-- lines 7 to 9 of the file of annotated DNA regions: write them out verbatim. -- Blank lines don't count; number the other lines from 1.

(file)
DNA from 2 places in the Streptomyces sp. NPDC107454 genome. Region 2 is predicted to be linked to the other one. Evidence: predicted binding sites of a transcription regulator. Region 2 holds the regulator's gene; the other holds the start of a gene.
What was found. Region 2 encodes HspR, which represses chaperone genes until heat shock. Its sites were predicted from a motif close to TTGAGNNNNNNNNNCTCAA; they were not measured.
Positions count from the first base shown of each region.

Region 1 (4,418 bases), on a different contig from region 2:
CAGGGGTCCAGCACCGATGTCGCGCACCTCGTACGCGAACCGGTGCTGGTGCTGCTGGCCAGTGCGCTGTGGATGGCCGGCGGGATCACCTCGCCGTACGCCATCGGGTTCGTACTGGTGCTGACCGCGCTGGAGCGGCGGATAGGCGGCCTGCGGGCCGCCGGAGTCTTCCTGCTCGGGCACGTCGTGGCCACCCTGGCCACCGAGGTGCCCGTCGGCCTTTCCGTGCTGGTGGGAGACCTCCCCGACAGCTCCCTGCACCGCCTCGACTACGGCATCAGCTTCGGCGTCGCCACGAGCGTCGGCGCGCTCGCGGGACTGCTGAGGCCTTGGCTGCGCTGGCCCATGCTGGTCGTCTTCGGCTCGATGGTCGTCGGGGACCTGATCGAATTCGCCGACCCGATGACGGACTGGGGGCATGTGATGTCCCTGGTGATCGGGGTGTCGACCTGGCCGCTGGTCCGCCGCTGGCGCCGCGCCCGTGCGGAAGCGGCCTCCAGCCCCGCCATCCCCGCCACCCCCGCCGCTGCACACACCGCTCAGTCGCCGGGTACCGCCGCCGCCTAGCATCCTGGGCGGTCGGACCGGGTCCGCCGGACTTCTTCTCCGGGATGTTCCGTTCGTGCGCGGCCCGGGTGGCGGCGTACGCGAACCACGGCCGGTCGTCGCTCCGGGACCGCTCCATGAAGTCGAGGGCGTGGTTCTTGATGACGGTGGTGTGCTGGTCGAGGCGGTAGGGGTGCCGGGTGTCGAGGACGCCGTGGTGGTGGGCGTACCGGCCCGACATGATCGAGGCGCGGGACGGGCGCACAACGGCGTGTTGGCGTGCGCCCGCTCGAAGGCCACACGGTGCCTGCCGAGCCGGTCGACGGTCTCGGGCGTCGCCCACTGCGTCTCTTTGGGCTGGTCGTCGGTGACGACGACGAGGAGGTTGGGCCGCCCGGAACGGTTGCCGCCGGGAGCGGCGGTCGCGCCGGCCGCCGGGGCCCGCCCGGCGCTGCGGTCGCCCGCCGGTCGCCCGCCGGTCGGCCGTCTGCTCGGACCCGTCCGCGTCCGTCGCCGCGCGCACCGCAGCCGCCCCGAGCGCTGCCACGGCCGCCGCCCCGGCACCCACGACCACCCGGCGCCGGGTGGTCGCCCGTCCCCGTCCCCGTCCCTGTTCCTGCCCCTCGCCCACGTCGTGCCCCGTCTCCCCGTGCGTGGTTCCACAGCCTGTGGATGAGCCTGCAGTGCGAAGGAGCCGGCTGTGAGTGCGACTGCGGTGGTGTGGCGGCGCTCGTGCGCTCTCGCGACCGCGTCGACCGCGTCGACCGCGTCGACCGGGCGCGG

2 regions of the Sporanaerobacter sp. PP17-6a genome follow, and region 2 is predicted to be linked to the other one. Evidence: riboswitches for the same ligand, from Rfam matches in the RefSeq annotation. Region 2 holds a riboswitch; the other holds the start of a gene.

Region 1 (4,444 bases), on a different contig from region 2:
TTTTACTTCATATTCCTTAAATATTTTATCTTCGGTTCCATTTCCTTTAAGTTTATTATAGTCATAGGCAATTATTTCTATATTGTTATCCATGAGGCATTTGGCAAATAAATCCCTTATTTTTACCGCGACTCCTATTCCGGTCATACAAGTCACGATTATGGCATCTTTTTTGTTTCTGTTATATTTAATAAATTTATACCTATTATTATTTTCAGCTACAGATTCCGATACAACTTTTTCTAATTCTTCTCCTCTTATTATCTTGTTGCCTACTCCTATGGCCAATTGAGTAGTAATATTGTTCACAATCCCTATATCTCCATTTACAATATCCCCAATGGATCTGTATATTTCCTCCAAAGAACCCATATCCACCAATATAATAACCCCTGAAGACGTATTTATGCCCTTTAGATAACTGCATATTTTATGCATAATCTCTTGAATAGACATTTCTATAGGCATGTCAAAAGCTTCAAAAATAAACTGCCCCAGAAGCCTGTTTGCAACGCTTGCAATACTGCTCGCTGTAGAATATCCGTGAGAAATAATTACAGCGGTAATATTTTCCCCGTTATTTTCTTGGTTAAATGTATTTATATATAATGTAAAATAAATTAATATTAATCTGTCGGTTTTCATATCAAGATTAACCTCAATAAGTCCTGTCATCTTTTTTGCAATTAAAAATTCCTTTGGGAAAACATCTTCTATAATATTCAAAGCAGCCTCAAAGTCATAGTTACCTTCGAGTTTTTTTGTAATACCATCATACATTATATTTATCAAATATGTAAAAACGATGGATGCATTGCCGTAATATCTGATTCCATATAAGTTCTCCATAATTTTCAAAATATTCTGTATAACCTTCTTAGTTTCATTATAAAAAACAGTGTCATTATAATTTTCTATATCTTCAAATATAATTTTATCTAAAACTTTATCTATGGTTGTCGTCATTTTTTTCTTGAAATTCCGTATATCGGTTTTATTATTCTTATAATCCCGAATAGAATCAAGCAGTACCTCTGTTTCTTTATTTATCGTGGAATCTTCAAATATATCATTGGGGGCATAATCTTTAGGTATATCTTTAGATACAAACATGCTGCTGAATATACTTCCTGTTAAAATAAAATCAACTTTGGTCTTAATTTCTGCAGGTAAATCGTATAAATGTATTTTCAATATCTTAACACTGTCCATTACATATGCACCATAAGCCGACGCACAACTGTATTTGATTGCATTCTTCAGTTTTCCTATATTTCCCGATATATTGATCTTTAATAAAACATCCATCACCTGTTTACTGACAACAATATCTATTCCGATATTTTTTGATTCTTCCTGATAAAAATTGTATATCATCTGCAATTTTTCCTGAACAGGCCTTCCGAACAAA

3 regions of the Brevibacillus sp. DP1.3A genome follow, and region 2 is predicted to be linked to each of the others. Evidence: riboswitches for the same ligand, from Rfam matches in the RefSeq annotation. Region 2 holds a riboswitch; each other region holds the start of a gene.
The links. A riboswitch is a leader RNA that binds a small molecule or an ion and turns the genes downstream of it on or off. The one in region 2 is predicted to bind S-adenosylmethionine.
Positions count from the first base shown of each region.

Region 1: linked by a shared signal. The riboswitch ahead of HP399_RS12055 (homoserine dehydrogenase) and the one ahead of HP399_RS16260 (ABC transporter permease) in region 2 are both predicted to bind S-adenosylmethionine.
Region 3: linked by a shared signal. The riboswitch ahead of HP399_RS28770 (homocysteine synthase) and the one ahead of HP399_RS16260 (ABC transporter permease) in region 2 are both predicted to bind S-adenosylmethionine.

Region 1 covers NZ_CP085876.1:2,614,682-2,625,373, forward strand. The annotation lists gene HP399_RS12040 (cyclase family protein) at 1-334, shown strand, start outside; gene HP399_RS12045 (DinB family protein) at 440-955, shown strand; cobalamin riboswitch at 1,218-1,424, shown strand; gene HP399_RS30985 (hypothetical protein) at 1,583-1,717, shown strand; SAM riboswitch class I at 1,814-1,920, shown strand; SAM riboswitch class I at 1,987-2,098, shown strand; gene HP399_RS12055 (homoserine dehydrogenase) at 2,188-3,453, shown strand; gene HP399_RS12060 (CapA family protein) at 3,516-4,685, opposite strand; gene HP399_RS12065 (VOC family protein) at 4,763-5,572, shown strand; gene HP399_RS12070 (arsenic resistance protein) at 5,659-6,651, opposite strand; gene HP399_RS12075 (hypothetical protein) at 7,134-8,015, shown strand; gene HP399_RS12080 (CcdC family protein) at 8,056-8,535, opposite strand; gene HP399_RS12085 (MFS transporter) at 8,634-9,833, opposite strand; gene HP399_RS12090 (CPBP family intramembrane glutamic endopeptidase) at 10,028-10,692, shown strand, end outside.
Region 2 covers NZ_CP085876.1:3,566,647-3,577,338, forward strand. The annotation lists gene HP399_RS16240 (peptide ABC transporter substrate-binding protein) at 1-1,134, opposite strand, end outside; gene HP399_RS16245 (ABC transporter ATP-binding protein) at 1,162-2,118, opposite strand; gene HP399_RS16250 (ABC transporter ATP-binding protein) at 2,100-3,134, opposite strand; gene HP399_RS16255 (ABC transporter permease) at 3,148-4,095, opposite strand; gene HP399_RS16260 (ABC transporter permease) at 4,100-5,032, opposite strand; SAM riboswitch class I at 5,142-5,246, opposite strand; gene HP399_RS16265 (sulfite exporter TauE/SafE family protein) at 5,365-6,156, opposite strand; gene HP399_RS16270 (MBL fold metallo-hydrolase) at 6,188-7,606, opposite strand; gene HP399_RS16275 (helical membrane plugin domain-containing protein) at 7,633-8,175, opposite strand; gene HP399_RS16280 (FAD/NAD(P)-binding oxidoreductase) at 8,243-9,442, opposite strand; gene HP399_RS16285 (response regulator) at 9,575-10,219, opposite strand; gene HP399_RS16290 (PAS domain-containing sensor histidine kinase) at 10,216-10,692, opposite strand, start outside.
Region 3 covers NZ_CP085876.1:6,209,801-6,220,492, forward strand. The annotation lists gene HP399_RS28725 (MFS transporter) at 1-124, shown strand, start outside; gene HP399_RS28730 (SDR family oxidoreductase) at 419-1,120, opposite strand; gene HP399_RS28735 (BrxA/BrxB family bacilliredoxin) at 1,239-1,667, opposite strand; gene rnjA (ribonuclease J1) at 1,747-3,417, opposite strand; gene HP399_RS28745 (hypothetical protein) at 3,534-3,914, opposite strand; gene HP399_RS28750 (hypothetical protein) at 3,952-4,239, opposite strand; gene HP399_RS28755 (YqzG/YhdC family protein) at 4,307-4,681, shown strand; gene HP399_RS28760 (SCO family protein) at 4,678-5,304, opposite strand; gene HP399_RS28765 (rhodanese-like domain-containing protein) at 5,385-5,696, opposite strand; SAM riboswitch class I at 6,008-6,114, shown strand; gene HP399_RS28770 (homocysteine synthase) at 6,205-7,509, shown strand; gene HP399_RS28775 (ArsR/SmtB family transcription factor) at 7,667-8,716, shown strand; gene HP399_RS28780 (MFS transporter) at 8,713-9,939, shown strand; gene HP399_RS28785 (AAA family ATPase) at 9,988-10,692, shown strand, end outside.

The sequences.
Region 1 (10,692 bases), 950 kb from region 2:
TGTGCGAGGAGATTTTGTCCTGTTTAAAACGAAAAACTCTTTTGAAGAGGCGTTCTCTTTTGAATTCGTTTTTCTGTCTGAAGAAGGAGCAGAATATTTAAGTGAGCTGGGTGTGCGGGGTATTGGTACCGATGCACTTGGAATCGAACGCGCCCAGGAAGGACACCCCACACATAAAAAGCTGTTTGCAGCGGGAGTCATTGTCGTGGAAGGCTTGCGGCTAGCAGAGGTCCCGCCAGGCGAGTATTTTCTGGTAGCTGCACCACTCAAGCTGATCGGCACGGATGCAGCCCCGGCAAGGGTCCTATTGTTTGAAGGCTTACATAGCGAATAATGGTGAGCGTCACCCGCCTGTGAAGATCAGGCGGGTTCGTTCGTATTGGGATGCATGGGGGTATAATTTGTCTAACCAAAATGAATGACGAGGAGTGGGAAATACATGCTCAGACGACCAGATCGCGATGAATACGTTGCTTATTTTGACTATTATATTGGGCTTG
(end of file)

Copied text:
Region 1 (4,444 bases), on a different contig from region 2:
TTTTACTTCATATTCCTTAAATATTTTATCTTCGGTTCCATTTCCTTTAAGTTTATTATAGTCATAGGCAATTATTTCTATATTGTTATCCATGAGGCATTTGGCAAATAAATCCCTTATTTTTACCGCGACTCCTATTCCGGTCATACAAGTCACGATTATGGCATCTTTTTTGTTTCTGTTATATTTAATAAATTTATACCTATTATTATTTTCAGCTACAGATTCCGATACAACTTTTTCTAATTCTTCTCCTCTTATTATCTTGTTGCCTACTCCTATGGCCAATTGAGTAGTAATATTGTTCACAATCCCTATATCTCCATTTACAATATCCCCAATGGATCTGTATATTTCCTCCAAAGAACCCATATCCACCAATATAATAACCCCTGAAGACGTATTTATGCCCTTTAGATAACTGCATATTTTATGCATAATCTCTTGAATAGACATTTCTATAGGCATGTCAAAAGCTTCAAAAATAAACTGCCCCAGAAGCCTGTTTGCAACGCTTGCAATACTGCTCGCTGTAGAATATCCGTGAGAAATAATTACAGCGGTAATATTTTCCCCGTTATTTTCTTGGTTAAATGTATTTATATATAATGTAAAATAAATTAATATTAATCTGTCGGTTTTCATATCAAGATTAACCTCAATAAGTCCTGTCATCTTTTTTGCAATTAAAAATTCCTTTGGGAAAACATCTTCTATAATATTCAAAGCAGCCTCAAAGTCATAGTTACCTTCGAGTTTTTTTGTAATACCATCATACATTATATTTATCAAATATGTAAAAACGATGGATGCATTGCCGTAATATCTGATTCCATATAAGTTCTCCATAATTTTCAAAATATTCTGTATAACCTTCTTAGTTTCATTATAAAAAACAGTGTCATTATAATTTTCTATATCTTCAAATATAATTTTATCTAAAACTTTATCTATGGTTGTCGTCATTTTTTTCTTGAAATTCCGTATATCGGTTTTATTATTCTTATAATCCCGAATAGAATCAAGCAGTACCTCTGTTTCTTTATTTATCGTGGAATCTTCAAATATATCATTGGGGGCATAATCTTTAGGTATATCTTTAGATACAAACATGCTGCTGAATATACTTCCTGTTAAAATAAAATCAACTTTGGTCTTAATTTCTGCAGGTAAATCGTATAAATGTATTTTCAATATCTTAACACTGTCCATTACATATGCACCATAAGCCGACGCACAACTGTATTTGATTGCATTCTTCAGTTTTCCTATATTTCCCGATATATTGATCTTTAATAAAACATCCATCACCTGTTTACTGACAACAATATCTATTCCGATATTTTTTGATTCTTCCTGATAAAAATTGTATATCATCTGCAATTTTTCCTGAACAGGCCTTCCGAACAAA

3 regions of the Brevibacillus sp. DP1.3A genome follow, and region 2 is predicted to be linked to each of the others. Evidence: riboswitches for the same ligand, from Rfam matches in the RefSeq annotation. Region 2 holds a riboswitch; each other region holds the start of a gene.